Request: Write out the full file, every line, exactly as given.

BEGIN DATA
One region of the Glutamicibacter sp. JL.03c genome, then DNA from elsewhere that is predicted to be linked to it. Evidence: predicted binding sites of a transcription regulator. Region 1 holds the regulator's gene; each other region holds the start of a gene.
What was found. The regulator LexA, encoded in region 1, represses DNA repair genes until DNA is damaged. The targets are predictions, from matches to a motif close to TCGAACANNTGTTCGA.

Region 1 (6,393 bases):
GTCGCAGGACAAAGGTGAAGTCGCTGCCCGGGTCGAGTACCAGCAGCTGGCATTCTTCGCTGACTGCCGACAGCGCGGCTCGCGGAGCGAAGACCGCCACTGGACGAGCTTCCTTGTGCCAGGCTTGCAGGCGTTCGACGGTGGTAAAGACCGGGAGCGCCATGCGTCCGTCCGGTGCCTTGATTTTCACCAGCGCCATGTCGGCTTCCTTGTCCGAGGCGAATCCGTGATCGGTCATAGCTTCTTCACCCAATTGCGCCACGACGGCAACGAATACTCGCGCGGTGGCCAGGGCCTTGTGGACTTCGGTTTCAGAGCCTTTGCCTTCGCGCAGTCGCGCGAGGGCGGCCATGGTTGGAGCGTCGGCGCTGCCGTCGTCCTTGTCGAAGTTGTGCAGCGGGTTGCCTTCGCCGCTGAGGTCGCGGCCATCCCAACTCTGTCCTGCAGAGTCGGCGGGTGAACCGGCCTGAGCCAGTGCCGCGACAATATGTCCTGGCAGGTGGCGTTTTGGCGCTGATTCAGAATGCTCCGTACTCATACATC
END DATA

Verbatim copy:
One region of the Glutamicibacter sp. JL.03c genome, then DNA from elsewhere that is predicted to be linked to it. Evidence: predicted binding sites of a transcription regulator. Region 1 holds the regulator's gene; each other region holds the start of a gene.
What was found. The regulator LexA, encoded in region 1, represses DNA repair genes until DNA is damaged. The targets are predictions, from matches to a motif close to TCGAACANNTGTTCGA.

Region 1 (6,393 bases):
GTCGCAGGACAAAGGTGAAGTCGCTGCCCGGGTCGAGTACCAGCAGCTGGCATTCTTCGCTGACTGCCGACAGCGCGGCTCGCGGAGCGAAGACCGCCACTGGACGAGCTTCCTTGTGCCAGGCTTGCAGGCGTTCGACGGTGGTAAAGACCGGGAGCGCCATGCGTCCGTCCGGTGCCTTGATTTTCACCAGCGCCATGTCGGCTTCCTTGTCCGAGGCGAATCCGTGATCGGTCATAGCTTCTTCACCCAATTGCGCCACGACGGCAACGAATACTCGCGCGGTGGCCAGGGCCTTGTGGACTTCGGTTTCAGAGCCTTTGCCTTCGCGCAGTCGCGCGAGGGCGGCCATGGTTGGAGCGTCGGCGCTGCCGTCGTCCTTGTCGAAGTTGTGCAGCGGGTTGCCTTCGCCGCTGAGGTCGCGGCCATCCCAACTCTGTCCTGCAGAGTCGGCGGGTGAACCGGCCTGAGCCAGTGCCGCGACAATATGTCCTGGCAGGTGGCGTTTTGGCGCTGATTCAGAATGCTCCGTACTCATACATC